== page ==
Featured cover article in Church Planter Magazine
Ok, I’m going to do it, (cue the music) I’m dropping the old school beat from L.L. Cool J, “Don’t call it a comeback, I’ve been here for years…” We all love a great comeback story. Rocky, Rocky II, and well, then it just gets ridiculous, but all of our movies are based on comebacks. Whether love stories, or actions type thrillers, we love them—some more than others. For instance, in Star Wars (known as episode IV) the squadron of “good guys” goes up against the dark side to try and hit the two-meter opening of the exhaust port of the Galactic Empire’s evil weapon of doom, the Death Star (cue James Earl Jones’ deep breathing). Luke is optimistic, “But it’s not impossible. I used to bull’s-eye womp rats in my T-16 back home, and they’re not much bigger than two meters!” Luke turns off his targeting gear, uses his experience and relies on “the force,” sending the perfect strike to annihilate the enemy’s weapon. The comeback worked!
Comebacks Are Not Failing
Ah, but as church planters, we have more than the “force;” we have the Holy Spirit. But much like young Luke, we also have innate skills, or gifts of apostleship, that we rely on—yet sometimes, it seems like in all of our heard work, we fail—and from the smaller picture, it might seem so. When Paul went to Lystra to preach the Gospel, he was relying on his gifts, experience, and the power of the Spirit (Acts 14).
There, a man was crippled, and you know the story, the man was healed, the people declared Paul to be a god, he refused, then Jews come in and eventually stir things up so much, they bounce rocks off of Paul’s head, nearly stoning him to death. Then the story continues that the elders lay hands on Paul, he admits defeat, hangs his head low, and goes on to another town. No, wait—that’s not how the story goes at all. Paul walks right back into Lystra (Acts 14:21). Luke records, “strengthening the souls of the disciples, encouraging them to continue in the faith, and saying that through many tribulations we must enter the kingdom of God” (Acts 14:22 ESV).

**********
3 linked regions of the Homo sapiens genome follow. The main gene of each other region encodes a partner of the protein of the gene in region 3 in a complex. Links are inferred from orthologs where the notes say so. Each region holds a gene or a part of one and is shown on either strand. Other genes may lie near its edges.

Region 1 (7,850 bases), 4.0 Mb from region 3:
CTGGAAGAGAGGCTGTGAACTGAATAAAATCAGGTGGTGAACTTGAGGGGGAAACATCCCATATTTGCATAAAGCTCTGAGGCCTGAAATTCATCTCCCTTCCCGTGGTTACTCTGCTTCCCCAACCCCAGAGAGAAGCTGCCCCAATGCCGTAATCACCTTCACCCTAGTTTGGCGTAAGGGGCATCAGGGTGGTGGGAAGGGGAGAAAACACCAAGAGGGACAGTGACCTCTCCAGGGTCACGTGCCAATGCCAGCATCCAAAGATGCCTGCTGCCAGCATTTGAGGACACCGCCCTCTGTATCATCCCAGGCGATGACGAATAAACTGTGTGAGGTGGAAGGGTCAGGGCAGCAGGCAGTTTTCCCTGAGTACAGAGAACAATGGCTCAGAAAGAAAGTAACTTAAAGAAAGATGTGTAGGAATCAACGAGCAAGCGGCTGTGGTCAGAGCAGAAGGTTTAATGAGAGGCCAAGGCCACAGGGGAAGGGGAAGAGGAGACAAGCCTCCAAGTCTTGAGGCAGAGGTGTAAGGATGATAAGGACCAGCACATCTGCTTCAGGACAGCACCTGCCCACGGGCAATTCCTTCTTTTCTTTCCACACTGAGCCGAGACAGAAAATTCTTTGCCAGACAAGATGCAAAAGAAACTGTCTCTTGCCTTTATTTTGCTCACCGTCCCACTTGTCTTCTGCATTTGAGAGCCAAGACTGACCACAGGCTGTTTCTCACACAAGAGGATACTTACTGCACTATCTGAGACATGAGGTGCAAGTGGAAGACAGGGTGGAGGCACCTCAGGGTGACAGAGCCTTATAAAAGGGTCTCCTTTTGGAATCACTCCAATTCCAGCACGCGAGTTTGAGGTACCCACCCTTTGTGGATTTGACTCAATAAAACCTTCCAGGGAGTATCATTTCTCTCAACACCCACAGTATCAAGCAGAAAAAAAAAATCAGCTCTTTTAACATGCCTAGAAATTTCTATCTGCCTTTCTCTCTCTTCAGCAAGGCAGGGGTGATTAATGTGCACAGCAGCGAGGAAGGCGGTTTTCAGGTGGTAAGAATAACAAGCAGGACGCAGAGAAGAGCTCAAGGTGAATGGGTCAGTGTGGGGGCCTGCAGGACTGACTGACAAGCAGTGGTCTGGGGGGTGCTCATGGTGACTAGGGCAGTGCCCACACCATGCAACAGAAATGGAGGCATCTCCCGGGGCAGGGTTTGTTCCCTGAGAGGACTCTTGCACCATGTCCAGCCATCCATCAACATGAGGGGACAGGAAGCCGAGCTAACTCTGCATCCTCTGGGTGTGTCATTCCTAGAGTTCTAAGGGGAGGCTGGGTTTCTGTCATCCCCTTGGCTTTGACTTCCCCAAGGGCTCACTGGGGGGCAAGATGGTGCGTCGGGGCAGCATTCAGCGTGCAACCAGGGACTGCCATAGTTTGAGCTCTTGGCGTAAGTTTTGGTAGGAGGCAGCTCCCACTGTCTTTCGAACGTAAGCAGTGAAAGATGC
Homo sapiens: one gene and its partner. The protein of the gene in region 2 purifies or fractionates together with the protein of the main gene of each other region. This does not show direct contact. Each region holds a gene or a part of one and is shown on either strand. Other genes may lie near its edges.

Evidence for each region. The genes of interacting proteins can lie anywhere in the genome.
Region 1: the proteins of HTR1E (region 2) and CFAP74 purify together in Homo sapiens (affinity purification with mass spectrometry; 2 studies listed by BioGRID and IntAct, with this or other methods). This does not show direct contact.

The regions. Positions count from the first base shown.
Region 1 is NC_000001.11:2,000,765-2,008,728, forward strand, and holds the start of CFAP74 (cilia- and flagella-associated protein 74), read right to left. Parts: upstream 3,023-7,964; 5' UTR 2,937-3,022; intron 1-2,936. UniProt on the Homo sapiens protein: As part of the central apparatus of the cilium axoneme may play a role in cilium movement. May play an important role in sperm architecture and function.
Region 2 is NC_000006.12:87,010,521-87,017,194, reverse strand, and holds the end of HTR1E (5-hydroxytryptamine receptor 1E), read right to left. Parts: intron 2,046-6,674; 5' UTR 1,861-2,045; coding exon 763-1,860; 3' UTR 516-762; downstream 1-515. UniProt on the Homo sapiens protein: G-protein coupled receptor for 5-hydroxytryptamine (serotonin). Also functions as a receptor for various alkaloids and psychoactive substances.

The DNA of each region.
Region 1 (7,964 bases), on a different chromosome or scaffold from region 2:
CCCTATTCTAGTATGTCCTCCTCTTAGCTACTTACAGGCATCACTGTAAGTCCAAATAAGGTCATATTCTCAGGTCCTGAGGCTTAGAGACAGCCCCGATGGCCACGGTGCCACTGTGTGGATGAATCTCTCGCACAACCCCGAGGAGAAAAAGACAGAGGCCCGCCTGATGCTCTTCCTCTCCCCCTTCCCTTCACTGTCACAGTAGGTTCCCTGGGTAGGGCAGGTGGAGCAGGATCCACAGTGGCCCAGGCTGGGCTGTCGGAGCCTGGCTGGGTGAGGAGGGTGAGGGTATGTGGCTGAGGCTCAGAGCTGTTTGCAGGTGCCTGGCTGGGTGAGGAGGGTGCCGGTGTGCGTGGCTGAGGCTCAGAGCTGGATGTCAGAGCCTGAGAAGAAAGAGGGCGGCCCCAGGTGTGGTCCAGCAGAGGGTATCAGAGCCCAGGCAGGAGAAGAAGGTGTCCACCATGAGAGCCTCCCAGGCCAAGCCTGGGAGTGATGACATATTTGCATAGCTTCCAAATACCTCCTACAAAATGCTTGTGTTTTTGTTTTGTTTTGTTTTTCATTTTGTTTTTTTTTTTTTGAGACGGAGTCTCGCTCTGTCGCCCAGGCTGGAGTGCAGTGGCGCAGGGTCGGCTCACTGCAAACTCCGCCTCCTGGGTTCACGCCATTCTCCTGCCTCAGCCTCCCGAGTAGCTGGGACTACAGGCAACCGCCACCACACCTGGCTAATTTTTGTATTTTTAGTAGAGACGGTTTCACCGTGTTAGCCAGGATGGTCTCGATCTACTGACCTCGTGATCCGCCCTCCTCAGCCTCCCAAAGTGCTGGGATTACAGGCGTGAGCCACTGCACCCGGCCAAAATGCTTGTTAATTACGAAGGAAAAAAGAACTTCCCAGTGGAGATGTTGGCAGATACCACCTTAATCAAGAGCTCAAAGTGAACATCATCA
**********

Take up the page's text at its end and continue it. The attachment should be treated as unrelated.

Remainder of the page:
Paul knew what he was called to do, and it seems there were many more converts in Lystra than we know about. From the text it appears like the apostles were there for one or two days, but when further study, we realize that Paul was church planting and placing elders in leadership, “And when they had appointed elders for them in every church, with prayer and fasting they committed them to the Lord in whom they had believed” (Acts 14:23 ESV). Paul did not fail.
Times of Regrouping
Assuredly, Paul needed healing, it was obviously a super natural healing, but he regrouped and then went back to encourage those that he had worked so hard to bring into the Kingdom. Failure is not failing when you don’t give up. Failure is not trying. Regrouping is not failure.
Perhaps you started a church plant and after you launched, you realized that you went about it all wrong—wrong parachute, wrong timing, wrong attitude. I did that. We had a group that met in my home, and we just knew that God had called us into it. We thrived, sang, shared in fellowship, and grew.
But we did it all wrong—everything—it was horrible (or so it seemed). For whatever the reason, there are times when we may need to take a step back and let God do His work. Whether you return to your Lystra, or not, is God’s will—only time will tell if He opens the right doors. However, there may indeed be a bigger picture that is taking place during the regrouping phase of your life.